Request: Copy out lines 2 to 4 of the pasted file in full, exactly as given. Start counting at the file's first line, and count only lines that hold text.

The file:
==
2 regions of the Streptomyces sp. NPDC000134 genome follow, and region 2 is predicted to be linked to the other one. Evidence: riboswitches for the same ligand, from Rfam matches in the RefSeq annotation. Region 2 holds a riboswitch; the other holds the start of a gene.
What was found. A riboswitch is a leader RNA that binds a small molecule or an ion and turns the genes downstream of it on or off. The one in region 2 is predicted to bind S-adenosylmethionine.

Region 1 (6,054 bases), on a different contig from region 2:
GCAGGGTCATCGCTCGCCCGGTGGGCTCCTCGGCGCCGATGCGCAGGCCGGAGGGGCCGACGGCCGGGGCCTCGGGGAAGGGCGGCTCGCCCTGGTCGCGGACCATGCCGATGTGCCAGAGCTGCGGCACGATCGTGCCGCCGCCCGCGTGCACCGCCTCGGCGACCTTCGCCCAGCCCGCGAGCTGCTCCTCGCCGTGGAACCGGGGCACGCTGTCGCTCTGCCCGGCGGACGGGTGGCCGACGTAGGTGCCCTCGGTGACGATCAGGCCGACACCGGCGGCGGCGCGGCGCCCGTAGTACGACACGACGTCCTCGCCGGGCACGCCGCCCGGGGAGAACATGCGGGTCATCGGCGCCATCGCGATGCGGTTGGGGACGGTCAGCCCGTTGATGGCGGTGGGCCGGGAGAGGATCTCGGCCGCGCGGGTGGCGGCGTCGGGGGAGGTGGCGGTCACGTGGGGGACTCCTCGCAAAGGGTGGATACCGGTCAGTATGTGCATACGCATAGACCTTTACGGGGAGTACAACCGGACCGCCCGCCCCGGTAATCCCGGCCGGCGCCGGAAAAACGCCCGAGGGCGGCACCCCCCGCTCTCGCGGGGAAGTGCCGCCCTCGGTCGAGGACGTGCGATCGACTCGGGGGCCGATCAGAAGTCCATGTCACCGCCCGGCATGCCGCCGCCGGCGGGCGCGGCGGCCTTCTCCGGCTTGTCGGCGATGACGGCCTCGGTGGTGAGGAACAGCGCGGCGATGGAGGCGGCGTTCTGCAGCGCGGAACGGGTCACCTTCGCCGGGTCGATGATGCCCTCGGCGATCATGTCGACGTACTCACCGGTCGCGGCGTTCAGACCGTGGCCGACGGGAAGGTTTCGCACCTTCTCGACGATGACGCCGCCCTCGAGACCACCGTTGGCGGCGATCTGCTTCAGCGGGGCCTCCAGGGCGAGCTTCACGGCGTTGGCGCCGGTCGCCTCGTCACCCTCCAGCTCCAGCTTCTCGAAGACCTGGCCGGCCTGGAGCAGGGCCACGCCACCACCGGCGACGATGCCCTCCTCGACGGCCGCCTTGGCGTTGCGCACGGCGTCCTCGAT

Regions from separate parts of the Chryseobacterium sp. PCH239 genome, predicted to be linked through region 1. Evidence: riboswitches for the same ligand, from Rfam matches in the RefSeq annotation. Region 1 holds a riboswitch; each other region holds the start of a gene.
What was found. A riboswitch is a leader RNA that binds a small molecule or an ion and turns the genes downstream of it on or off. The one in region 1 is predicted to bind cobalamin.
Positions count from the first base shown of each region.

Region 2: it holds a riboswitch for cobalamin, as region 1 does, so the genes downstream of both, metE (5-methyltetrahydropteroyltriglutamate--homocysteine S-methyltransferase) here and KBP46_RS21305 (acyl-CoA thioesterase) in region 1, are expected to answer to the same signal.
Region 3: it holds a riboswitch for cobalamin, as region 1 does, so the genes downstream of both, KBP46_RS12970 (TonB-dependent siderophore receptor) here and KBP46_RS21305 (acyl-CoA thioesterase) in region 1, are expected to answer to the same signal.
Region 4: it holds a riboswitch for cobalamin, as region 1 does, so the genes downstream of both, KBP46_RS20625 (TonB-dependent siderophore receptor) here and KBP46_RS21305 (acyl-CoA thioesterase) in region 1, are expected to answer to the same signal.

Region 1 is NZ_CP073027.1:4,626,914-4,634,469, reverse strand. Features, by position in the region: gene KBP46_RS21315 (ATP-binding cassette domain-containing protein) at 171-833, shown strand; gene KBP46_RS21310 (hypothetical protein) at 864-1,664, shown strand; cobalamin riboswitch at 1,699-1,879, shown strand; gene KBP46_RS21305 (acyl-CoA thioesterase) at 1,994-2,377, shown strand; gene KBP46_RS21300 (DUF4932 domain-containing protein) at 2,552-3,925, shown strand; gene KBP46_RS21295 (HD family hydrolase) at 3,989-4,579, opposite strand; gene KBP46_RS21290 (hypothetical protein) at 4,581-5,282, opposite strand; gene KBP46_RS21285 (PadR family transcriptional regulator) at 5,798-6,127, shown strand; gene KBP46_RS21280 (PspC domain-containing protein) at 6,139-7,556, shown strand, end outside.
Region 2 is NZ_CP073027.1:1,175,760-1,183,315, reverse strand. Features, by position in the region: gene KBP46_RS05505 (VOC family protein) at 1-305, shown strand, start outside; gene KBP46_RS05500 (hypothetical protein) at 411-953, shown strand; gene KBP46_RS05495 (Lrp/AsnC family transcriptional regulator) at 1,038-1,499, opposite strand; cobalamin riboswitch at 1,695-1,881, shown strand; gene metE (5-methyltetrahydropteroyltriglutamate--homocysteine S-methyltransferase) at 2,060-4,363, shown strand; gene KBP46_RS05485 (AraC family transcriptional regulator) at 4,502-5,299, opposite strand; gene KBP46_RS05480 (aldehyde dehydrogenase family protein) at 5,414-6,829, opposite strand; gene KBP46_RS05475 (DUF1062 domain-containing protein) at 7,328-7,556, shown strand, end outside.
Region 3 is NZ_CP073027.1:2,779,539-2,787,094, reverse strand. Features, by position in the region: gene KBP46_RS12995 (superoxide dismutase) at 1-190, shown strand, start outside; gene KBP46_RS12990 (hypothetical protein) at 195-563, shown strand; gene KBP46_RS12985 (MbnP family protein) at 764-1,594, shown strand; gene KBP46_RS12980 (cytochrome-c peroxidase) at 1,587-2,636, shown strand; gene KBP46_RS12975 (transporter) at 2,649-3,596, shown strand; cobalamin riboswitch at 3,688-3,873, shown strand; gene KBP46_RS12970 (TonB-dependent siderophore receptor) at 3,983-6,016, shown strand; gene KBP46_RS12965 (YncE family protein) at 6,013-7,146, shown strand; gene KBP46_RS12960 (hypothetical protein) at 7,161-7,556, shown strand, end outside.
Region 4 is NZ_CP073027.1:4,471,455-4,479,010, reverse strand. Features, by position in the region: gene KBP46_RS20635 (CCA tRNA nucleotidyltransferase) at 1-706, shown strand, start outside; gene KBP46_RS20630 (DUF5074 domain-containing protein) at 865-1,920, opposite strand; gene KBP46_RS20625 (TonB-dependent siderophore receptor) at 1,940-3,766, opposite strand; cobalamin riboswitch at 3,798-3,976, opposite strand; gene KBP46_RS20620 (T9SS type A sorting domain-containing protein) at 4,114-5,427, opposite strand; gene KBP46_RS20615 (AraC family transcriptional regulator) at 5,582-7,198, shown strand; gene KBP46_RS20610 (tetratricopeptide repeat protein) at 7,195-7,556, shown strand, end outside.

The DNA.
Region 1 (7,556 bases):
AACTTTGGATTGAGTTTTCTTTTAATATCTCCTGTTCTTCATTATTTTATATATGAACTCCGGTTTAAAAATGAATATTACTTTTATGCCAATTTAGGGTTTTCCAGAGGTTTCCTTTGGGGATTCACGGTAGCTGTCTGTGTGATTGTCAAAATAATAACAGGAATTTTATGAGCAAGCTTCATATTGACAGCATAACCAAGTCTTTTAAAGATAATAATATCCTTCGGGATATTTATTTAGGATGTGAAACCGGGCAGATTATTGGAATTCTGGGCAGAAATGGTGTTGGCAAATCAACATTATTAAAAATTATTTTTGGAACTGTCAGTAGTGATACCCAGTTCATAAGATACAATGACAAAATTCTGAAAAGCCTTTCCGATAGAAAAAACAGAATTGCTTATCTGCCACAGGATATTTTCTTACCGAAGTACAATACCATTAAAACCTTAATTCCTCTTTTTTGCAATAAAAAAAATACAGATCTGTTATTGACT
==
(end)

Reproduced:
What was found. A riboswitch is a leader RNA that binds a small molecule or an ion and turns the genes downstream of it on or off. The one in region 2 is predicted to bind S-adenosylmethionine.

Region 1 (6,054 bases), on a different contig from region 2:
GCAGGGTCATCGCTCGCCCGGTGGGCTCCTCGGCGCCGATGCGCAGGCCGGAGGGGCCGACGGCCGGGGCCTCGGGGAAGGGCGGCTCGCCCTGGTCGCGGACCATGCCGATGTGCCAGAGCTGCGGCACGATCGTGCCGCCGCCCGCGTGCACCGCCTCGGCGACCTTCGCCCAGCCCGCGAGCTGCTCCTCGCCGTGGAACCGGGGCACGCTGTCGCTCTGCCCGGCGGACGGGTGGCCGACGTAGGTGCCCTCGGTGACGATCAGGCCGACACCGGCGGCGGCGCGGCGCCCGTAGTACGACACGACGTCCTCGCCGGGCACGCCGCCCGGGGAGAACATGCGGGTCATCGGCGCCATCGCGATGCGGTTGGGGACGGTCAGCCCGTTGATGGCGGTGGGCCGGGAGAGGATCTCGGCCGCGCGGGTGGCGGCGTCGGGGGAGGTGGCGGTCACGTGGGGGACTCCTCGCAAAGGGTGGATACCGGTCAGTATGTGCATACGCATAGACCTTTACGGGGAGTACAACCGGACCGCCCGCCCCGGTAATCCCGGCCGGCGCCGGAAAAACGCCCGAGGGCGGCACCCCCCGCTCTCGCGGGGAAGTGCCGCCCTCGGTCGAGGACGTGCGATCGACTCGGGGGCCGATCAGAAGTCCATGTCACCGCCCGGCATGCCGCCGCCGGCGGGCGCGGCGGCCTTCTCCGGCTTGTCGGCGATGACGGCCTCGGTGGTGAGGAACAGCGCGGCGATGGAGGCGGCGTTCTGCAGCGCGGAACGGGTCACCTTCGCCGGGTCGATGATGCCCTCGGCGATCATGTCGACGTACTCACCGGTCGCGGCGTTCAGACCGTGGCCGACGGGAAGGTTTCGCACCTTCTCGACGATGACGCCGCCCTCGAGACCACCGTTGGCGGCGATCTGCTTCAGCGGGGCCTCCAGGGCGAGCTTCACGGCGTTGGCGCCGGTCGCCTCGTCACCCTCCAGCTCCAGCTTCTCGAAGACCTGGCCGGCCTGGAGCAGGGCCACGCCACCACCGGCGACGATGCCCTCCTCGACGGCCGCCTTGGCGTTGCGCACGGCGTCCTCGAT